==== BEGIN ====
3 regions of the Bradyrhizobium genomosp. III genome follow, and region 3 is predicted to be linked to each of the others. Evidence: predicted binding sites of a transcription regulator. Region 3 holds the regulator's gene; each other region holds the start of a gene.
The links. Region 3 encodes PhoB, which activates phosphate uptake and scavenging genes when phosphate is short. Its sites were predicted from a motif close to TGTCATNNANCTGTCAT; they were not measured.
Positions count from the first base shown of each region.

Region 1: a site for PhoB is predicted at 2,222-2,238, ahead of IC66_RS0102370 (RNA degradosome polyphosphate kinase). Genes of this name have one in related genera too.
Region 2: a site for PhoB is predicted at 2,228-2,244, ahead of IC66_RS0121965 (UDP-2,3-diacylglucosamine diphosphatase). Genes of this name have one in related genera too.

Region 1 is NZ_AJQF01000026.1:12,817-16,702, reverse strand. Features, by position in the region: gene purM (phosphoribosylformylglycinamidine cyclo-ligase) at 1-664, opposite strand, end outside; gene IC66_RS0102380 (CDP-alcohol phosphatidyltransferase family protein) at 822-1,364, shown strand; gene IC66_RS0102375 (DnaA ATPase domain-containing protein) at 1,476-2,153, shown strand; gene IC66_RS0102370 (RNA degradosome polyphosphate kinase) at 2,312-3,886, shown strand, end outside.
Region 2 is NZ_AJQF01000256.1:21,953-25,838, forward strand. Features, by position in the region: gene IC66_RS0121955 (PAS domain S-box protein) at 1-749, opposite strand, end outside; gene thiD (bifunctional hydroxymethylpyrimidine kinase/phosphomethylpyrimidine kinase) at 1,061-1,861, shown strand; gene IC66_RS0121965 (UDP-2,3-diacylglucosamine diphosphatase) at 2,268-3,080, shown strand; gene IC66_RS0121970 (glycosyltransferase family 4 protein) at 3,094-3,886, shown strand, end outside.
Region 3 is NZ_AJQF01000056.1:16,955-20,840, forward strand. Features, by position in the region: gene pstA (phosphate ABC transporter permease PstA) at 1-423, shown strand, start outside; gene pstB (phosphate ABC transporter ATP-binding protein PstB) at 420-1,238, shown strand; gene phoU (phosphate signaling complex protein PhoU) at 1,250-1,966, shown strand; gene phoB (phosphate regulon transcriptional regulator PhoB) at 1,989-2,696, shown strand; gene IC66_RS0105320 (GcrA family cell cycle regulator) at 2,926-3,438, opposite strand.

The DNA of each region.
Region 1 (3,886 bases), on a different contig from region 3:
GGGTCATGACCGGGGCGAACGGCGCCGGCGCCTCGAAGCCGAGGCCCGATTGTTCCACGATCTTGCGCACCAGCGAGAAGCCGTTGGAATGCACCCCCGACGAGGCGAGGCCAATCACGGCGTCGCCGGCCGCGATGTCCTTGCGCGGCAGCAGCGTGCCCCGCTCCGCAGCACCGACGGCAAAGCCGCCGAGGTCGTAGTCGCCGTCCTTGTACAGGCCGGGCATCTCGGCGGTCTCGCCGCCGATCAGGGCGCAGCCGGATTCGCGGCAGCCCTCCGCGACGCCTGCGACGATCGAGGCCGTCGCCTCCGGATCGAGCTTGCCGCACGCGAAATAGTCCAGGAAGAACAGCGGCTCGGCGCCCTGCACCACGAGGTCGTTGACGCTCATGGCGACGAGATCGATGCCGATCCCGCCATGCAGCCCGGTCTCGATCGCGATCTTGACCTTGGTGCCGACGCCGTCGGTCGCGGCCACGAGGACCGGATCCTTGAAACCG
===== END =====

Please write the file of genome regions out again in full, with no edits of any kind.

3 regions of the Bradyrhizobium genomosp. III genome follow, and region 3 is predicted to be linked to each of the others. Evidence: predicted binding sites of a transcription regulator. Region 3 holds the regulator's gene; each other region holds the start of a gene.
The links. Region 3 encodes PhoB, which activates phosphate uptake and scavenging genes when phosphate is short. Its sites were predicted from a motif close to TGTCATNNANCTGTCAT; they were not measured.
Positions count from the first base shown of each region.

Region 1: a site for PhoB is predicted at 2,222-2,238, ahead of IC66_RS0102370 (RNA degradosome polyphosphate kinase). Genes of this name have one in related genera too.
Region 2: a site for PhoB is predicted at 2,228-2,244, ahead of IC66_RS0121965 (UDP-2,3-diacylglucosamine diphosphatase). Genes of this name have one in related genera too.

Region 1 is NZ_AJQF01000026.1:12,817-16,702, reverse strand. Features, by position in the region: gene purM (phosphoribosylformylglycinamidine cyclo-ligase) at 1-664, opposite strand, end outside; gene IC66_RS0102380 (CDP-alcohol phosphatidyltransferase family protein) at 822-1,364, shown strand; gene IC66_RS0102375 (DnaA ATPase domain-containing protein) at 1,476-2,153, shown strand; gene IC66_RS0102370 (RNA degradosome polyphosphate kinase) at 2,312-3,886, shown strand, end outside.
Region 2 is NZ_AJQF01000256.1:21,953-25,838, forward strand. Features, by position in the region: gene IC66_RS0121955 (PAS domain S-box protein) at 1-749, opposite strand, end outside; gene thiD (bifunctional hydroxymethylpyrimidine kinase/phosphomethylpyrimidine kinase) at 1,061-1,861, shown strand; gene IC66_RS0121965 (UDP-2,3-diacylglucosamine diphosphatase) at 2,268-3,080, shown strand; gene IC66_RS0121970 (glycosyltransferase family 4 protein) at 3,094-3,886, shown strand, end outside.
Region 3 is NZ_AJQF01000056.1:16,955-20,840, forward strand. Features, by position in the region: gene pstA (phosphate ABC transporter permease PstA) at 1-423, shown strand, start outside; gene pstB (phosphate ABC transporter ATP-binding protein PstB) at 420-1,238, shown strand; gene phoU (phosphate signaling complex protein PhoU) at 1,250-1,966, shown strand; gene phoB (phosphate regulon transcriptional regulator PhoB) at 1,989-2,696, shown strand; gene IC66_RS0105320 (GcrA family cell cycle regulator) at 2,926-3,438, opposite strand.

The DNA of each region.
Region 1 (3,886 bases), on a different contig from region 3:
GGGTCATGACCGGGGCGAACGGCGCCGGCGCCTCGAAGCCGAGGCCCGATTGTTCCACGATCTTGCGCACCAGCGAGAAGCCGTTGGAATGCACCCCCGACGAGGCGAGGCCAATCACGGCGTCGCCGGCCGCGATGTCCTTGCGCGGCAGCAGCGTGCCCCGCTCCGCAGCACCGACGGCAAAGCCGCCGAGGTCGTAGTCGCCGTCCTTGTACAGGCCGGGCATCTCGGCGGTCTCGCCGCCGATCAGGGCGCAGCCGGATTCGCGGCAGCCCTCCGCGACGCCTGCGACGATCGAGGCCGTCGCCTCCGGATCGAGCTTGCCGCACGCGAAATAGTCCAGGAAGAACAGCGGCTCGGCGCCCTGCACCACGAGGTCGTTGACGCTCATGGCGACGAGATCGATGCCGATCCCGCCATGCAGCCCGGTCTCGATCGCGATCTTGACCTTGGTGCCGACGCCGTCGGTCGCGGCCACGAGGACCGGATCCTTGAAACCG